Lancashire councillors condemn Just Stop Oil tactics, as Greens call for action against climate change rather than demonstrators
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The demand came in a motion brought by a backbench member of the ruling Conservative group, which also won support from the Labour opposition.
County Cllr Matthew Maxwell-Scott – who represents Lancaster Rural East - said that nobody should doubt the authority’s commitment to reducing carbon emissions and maximising the opportunities of the green economy.
However, he condemned the way in which Lancaster city centre had been “brought to a standstill” by a go-slow march by Just Stop Oil protestors on a Saturday morning back in May.
“Right now, we need oil and we need gas if we are not to wreak entirely avoidable havoc on our economy [and] on our public services.
“While we of course accept legal protests and people’s right to make them, these should not cause significant disruption to our residents’ everyday lives. Wherever this crosses the line into illegality and even criminal damage, everything possible must be done to just stop this.
“I’m sure we all want to see a public debate led by thoughtful, moderate, practical ideas – not by the noisy narcissism [of] the self-indulgent, apocalypse-obsessed few.
“Attempting to ruin events such as the Chelsea Flower Show, Wimbledon and the Ashes test at Lords shouldn’t just be dismissed as childish antics,” said County Cllr Maxwell-Scott, alluding to recent high-profile Just Stop Oil protests nationwide.
The government introduced new legislation in April, under which police were empowered to intervene in what it described as “highly disruptive slow marching tactics used to block roads and cause chaos to the lives of the hard-working public”.
The move involved clearly defining what is meant by the phrase, ‘serious disruption to the life of the community’, which the Home Office said would “give police the clarity they have asked for on when to use their existing powers to break up the slow marching tactics protesters have used to halt traffic across the UK”.
Labour’s Matthew Tomlinson said that the current government’s commitment to the environment had been rightly traduced in the resignation statement of the now former foreign office minister Lord Zac Goldsmith last month.
However, he told the meeting that the Conservative motion appeared to imply that Lancashire’s Tory Police and Crime Commissioner, Andrew Snowden – to whom the authority will now write with its push for uncompromising policing measures – was “not doing a very good job”.
“It seems to be that the Conservatives are encouraging him to make sure the police apply the law as it exists, which…infers that they are not applying the law [currently],” said County Cllr Tomlinson, adding that the Labour group would back the Tory call.
Andy Fewings, one of County Hall’s two Green Party members, tried to amend the resolution by inserting a raft of changes – including reference to the impact of “extreme weather environmental events caused by human-made climate change” and contrasting that global inconvenience with the “slight disruption” that resulted from the Lancaster go-slow march.
His revised motion also called on the government to properly fund its climate change pledges to avoid people “feeling they have no choice but to take direct action”.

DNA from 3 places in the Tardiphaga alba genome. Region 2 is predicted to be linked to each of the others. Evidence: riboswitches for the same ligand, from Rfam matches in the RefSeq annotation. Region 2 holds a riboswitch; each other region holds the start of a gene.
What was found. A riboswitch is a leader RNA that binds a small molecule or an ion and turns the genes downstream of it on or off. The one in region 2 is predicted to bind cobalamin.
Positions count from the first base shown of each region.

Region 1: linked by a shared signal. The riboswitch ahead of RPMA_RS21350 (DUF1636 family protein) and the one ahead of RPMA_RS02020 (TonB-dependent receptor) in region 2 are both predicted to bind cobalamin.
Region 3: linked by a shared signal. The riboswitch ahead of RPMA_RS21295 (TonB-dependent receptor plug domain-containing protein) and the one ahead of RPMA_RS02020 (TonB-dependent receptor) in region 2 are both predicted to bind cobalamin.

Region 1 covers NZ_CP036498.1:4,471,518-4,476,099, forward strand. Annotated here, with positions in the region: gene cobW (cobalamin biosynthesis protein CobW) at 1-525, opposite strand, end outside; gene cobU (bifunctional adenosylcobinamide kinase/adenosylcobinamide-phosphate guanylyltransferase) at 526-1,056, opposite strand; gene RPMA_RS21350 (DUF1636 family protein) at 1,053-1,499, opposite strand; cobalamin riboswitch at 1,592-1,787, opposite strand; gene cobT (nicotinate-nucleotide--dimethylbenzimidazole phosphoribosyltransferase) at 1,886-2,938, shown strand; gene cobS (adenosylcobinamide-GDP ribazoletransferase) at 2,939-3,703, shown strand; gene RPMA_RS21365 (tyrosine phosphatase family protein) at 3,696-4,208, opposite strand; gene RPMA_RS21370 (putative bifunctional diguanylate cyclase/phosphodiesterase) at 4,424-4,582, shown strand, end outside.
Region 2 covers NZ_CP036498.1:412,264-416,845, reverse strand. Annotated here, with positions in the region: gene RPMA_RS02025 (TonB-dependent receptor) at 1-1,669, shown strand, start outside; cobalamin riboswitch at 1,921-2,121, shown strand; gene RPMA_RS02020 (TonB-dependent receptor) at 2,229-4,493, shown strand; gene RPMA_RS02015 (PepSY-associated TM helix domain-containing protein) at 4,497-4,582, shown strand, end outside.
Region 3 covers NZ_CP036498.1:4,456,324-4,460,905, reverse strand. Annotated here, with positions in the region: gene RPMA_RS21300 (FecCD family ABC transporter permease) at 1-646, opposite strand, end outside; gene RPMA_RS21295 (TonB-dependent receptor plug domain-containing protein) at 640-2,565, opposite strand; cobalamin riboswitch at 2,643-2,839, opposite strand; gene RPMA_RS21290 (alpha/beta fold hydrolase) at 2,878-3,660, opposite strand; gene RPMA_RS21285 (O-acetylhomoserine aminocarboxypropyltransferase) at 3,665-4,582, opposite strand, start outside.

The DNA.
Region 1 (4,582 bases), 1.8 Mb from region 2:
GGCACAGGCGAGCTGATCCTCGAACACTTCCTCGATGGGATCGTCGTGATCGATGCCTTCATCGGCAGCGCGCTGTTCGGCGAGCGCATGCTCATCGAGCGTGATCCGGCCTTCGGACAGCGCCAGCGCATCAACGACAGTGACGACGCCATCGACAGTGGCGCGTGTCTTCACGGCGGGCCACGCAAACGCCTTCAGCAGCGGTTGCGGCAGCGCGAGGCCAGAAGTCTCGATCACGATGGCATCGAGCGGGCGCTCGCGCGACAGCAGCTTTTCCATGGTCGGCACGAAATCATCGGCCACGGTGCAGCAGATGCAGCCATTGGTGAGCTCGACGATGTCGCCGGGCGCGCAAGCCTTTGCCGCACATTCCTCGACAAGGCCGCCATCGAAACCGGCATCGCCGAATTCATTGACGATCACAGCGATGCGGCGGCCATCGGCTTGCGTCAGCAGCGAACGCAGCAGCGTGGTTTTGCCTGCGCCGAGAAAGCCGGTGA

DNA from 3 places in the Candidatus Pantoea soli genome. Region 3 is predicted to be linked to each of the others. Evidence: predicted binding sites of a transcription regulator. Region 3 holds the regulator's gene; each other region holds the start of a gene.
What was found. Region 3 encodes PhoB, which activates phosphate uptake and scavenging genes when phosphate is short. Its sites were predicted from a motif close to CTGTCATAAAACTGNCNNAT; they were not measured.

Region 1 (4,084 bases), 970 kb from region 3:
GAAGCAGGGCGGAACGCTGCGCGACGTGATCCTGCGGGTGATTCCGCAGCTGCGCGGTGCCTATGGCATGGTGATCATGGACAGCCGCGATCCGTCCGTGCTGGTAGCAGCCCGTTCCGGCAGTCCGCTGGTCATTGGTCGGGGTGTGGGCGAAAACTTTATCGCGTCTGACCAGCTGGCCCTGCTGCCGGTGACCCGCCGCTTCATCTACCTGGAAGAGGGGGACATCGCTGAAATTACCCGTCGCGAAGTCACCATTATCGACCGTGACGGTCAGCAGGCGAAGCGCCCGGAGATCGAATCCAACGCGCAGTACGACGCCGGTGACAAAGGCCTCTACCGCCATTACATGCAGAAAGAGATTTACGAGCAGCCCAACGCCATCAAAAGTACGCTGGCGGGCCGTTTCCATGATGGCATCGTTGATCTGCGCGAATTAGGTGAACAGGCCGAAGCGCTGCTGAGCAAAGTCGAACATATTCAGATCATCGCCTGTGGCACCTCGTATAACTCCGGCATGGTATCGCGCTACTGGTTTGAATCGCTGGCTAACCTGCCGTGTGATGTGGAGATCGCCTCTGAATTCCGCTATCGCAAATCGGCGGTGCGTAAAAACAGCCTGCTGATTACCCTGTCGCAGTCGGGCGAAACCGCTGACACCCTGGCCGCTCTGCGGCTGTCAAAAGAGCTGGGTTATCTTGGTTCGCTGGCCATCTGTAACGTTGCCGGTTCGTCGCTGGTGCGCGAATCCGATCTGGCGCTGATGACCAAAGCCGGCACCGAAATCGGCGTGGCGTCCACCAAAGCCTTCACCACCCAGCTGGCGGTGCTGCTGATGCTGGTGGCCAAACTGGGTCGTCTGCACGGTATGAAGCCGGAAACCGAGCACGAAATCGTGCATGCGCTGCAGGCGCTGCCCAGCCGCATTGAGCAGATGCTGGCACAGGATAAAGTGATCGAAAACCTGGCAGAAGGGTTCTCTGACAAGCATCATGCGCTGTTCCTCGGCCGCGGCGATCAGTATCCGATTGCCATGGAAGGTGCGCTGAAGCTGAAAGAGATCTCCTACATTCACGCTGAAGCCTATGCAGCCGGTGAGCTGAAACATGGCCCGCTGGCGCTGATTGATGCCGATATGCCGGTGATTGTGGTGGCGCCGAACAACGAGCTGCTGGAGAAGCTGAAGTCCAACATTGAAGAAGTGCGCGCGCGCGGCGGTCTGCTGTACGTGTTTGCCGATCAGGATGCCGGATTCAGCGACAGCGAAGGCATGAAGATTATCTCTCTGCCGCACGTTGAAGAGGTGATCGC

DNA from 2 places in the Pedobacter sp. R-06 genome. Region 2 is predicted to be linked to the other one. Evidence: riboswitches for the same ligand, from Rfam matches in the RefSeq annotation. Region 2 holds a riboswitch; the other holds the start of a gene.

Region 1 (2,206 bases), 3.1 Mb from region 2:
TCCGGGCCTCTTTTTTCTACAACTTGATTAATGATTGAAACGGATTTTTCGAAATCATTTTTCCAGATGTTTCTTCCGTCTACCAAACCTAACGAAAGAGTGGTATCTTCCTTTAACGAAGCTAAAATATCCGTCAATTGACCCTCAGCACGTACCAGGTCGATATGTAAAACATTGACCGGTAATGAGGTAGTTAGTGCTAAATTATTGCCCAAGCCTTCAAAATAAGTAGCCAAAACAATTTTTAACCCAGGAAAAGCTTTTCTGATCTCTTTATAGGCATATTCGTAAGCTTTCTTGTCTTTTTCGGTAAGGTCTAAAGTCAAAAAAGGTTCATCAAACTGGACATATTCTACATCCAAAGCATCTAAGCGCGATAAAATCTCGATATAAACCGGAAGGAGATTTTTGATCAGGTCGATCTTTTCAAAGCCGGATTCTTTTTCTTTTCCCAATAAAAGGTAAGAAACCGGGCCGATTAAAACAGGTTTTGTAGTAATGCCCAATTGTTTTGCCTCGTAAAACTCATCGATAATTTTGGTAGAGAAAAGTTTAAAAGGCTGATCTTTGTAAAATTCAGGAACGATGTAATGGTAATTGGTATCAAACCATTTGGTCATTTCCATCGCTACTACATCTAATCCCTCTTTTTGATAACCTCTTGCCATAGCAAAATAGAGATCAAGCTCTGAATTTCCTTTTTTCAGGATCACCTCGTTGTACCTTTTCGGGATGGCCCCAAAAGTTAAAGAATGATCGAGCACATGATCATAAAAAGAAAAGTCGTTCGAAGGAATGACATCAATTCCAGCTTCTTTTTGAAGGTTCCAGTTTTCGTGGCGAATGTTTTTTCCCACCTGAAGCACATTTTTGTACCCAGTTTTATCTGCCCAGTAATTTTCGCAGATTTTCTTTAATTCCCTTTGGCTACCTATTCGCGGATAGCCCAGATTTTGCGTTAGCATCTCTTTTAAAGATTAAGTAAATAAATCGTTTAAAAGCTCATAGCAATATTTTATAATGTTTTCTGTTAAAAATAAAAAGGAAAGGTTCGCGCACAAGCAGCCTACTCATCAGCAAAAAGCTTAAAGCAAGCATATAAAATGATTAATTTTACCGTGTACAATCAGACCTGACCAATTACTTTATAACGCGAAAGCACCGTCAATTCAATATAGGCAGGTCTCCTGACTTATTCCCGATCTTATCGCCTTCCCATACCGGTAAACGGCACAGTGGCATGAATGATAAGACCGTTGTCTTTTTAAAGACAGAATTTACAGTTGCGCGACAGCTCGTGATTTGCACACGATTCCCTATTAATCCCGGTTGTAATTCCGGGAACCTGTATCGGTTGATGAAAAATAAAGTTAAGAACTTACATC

County Cllr Fewings told the debate: “I’m in full agreement [with] stopping those protests and the disruption that occurs. However, the route to getting there, I believe, is actually tackling climate change – tackling the cause rather than the symptom.
“Protest remains an important part of our democracy and has been a vital tool for social change for hundreds of years. Protest, by its nature, is disruptive and just because something has recently been made illegal does make it immoral.”
His proposed amendment was ultimately ruled inadmissible by county council vice-chair Tim Ashton, because it was so radically different to the original.
Fellow Green Party member Gina Dowding tried to secure support for her own amendment – and while that was allowed to be put to the vote, it was heavily defeated.
The Lancaster Central member said that the hottest global week on record earlier this month was a threat to food supplies and called on the government to “take some action that will actually meet the needs” of the planet.
Meanwhile, Liberal Democrat John Potter said that he considered Just Stop OIl “naive” and that they “do as much damage to their cause as good”.
“However, as a liberal, I will defend their right to protest peacefully. You’ll notice I said ‘peacefully’, rather than ‘legally’ – why? Because this government has disgraced itself…[by passing legislation which means that] what it now classed as an illegal protest in England and Wales is outrageous in a modern democracy.
“History teaches us that you can’t have social progress without some sort of protest against those in power. Today, under your [Conservative] rules, people can be banned from protesting, having never been convicted….and be sent to prison if they breach the conditions imposed on them.
“This is a massive draconian overreach,” said County Cllr Potter, while stressing that he did not believe anybody wanted to see protests that resulted in ambulances being blocked.
In a statement following the group’s protest in Lancaster, a spokesperson for Just Stop Oil said: “In moments of emergency, we must stand up and be brave, we must stand up for good over evil, life over death, right over wrong.
“Just Stop Oil is calling on everyone to pick a side. Either you are actively supporting civil resistance, fighting for life, or you are complicit with genocide.
“The time is now. Join us and slow march while you still can. Our indefinite campaign of civil resistance has begun and will not end until our government ends new oil and gas.”